RTP-MIDI has been built into Apple OSX since approximately 2004, and later on it was included in IOS. Mac musicians are pretty used to connecting an iPad up to their MacBook wirelessly using Network MIDI. For the PC, there is a freely available rtpMIDI driver from Tobias Erichsen . And of course, McLaren Labs provides one for the Raspberry Pi and Ubuntu.
A MIDI BRIDGE
Remote musical MIDI collaboration has been an interesting academic research area for years, but has not been explored by many amateur musicians. The complexity of software that brings MIDI and Networking together makes it a little bit of a daunting endeavor. We think it’s time to open exploration to more people.
McLaren Labs wants to make it easier to experiment with sending real-time MIDI over the internet by introducing the MIDI Bridge. Like a video-conference bridge for voice and chats, the MIDI Bridge lives in the cloud and routes MIDI events between two participants. The figure below shows two participants engaged in a MIDI sharing session using the MIDI Bridge. Studio1 connects to the Bridge, and Studio2 also connects to the Bridge. The Bridge sends the events from Studio1 to Studio2, and the events from Studio2 to Studio1.
Connecting to the Bridge is simpler than connecting Studio1 directly to Studio2 because there are no complicated firewall rules to set up, and the IP address of the Bridge is easily discovered by both Studio1 and Studio2. So setting up a session just involves both studios calling into the same bridge.
The process of “calling into” can be done using McLaren Labs rtpmidi, or the MIDI Network Setup built into OSX.
Local-Mix or Bridge-Mix
The MIDI Bridge can be operated in one of two modes. Each participant can receive only the other participant’s notes, or each can receive the mix of the participants.
In Local-Mix Mode, the Bridge assumes that each participant sounds his notes locally. The input stream from one studio is forwarded to the other studio, and vice versa. The performance that a musician hears is the combination of his own local performance, and the delayed performance of the remote participant.
In Bridge-Mix Mode, the Bridge sends each participant the mix of the event streams of the participants. In this mode, Studio1 would not sound his notes as he plays, but would hear his events as they are sent back to him from the bridge. This lets Studio1 hear his notes as they sound transmitted over the network. A musician in Studio1 might be able to learn to compensate for his delay and might be able to use this experience to gauge how his performance is being perceived in Studio2. Likewise, Studio2 hears his notes as they sound modulated by the network.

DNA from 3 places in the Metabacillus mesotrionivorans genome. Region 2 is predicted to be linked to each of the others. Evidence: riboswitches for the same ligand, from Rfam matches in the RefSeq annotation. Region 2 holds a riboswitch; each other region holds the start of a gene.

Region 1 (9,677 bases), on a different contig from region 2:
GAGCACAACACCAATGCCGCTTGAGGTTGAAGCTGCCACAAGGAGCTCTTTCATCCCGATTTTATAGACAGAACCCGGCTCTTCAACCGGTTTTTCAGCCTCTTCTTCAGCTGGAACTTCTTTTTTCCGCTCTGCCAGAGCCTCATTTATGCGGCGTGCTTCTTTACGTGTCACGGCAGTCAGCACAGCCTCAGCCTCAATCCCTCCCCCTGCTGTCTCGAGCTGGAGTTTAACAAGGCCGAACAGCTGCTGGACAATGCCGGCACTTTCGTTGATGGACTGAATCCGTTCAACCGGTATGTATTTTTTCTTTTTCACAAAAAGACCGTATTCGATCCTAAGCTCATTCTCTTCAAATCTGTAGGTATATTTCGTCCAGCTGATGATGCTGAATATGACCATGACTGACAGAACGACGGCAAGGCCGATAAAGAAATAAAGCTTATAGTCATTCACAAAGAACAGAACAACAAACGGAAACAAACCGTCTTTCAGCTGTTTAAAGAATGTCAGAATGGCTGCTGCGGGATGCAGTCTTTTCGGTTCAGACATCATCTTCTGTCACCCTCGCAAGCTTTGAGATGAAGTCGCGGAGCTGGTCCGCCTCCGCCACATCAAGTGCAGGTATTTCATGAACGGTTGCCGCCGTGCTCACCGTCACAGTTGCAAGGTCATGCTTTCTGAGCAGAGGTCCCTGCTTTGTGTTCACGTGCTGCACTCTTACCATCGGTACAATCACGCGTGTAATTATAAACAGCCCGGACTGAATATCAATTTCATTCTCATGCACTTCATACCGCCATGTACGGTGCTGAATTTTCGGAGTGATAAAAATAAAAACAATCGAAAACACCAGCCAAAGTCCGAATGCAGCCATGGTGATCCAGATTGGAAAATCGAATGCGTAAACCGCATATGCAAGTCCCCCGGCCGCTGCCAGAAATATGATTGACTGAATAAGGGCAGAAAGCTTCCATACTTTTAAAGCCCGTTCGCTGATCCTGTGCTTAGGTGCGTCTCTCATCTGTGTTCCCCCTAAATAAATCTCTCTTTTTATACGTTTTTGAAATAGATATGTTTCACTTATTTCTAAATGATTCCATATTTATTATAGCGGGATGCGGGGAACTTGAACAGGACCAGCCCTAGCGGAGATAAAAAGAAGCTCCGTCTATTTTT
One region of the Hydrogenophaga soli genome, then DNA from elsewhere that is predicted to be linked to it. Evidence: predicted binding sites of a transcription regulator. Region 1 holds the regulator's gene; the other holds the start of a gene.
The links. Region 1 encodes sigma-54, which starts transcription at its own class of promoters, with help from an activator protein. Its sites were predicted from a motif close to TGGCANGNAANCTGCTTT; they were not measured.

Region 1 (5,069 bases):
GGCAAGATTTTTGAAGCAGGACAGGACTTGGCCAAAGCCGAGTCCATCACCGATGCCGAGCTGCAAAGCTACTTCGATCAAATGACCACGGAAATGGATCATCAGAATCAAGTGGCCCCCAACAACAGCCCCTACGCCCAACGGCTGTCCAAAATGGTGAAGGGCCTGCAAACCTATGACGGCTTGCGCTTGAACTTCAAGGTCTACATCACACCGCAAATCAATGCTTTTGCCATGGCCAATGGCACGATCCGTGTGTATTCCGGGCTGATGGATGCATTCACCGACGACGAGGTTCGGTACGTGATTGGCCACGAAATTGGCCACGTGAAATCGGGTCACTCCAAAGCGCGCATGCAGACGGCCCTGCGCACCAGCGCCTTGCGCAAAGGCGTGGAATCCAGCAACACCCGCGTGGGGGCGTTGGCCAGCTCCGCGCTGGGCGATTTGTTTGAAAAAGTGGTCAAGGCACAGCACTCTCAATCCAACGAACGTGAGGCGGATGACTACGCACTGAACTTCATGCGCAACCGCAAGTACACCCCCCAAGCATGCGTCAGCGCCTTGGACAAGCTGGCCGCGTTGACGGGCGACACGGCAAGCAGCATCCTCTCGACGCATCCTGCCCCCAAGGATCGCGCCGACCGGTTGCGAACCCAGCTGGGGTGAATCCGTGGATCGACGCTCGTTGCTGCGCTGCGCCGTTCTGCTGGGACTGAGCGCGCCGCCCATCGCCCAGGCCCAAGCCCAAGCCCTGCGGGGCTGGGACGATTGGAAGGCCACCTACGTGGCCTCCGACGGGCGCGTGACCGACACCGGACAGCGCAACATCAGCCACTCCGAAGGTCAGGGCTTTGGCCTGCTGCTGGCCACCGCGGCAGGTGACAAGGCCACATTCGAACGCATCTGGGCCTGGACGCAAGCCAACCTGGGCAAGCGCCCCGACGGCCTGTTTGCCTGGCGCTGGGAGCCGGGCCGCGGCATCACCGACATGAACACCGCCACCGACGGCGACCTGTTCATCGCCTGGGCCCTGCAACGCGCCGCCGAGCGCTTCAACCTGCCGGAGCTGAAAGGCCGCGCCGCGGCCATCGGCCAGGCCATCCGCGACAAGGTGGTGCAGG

At the present time, the MIDI-Bridge does not offer latency or jitter protection. It does implement loss recovery for Note-ON/OFF, Control Change, Program Change and Damper Pedal. Performers will hear network latency modulated directly onto their event stream. This might be a plus for some types of experimentation.
The McLaren Labs MIDI Bridge is available for use as of June 2020. Send us a note at email@example.com to receive an invitation.
What you need
- an ethernet connection from you computer to your router (it is best to avoid WiFi)
- an external USB keyboard or instrument for sending note information
- a DAW or synth or external synth for playing local and remote notes
Let’s see what people can come up with when joining a Network MIDI session over the Internet is as easy as a joining a Hangout!
This is the article that inspired our work in Network Musical Performance.
 John Lazzaro and John Wawrzynek (2001). A Case for Network Musical Performance. The 11th International Workshop on Network and Operating Systems Support for Digital Audio and Video (NOSSDAV 2001) June 25-26, 2001, Port Jefferson, New York
 Tobias Erichsen – provider of a free RTP-MIDI driver for PC
Some excellent articles on remote musical collaboration.
 “An Overview on Networked Music PerformanceTechnologies”
Cristina Rottondi, Chris Chafe, Claudio Allocchio, Augusto Sarti
“Towards the Internet of Musical Things”
Luca Turchet, Carlo Fischione, Mathieu Barthet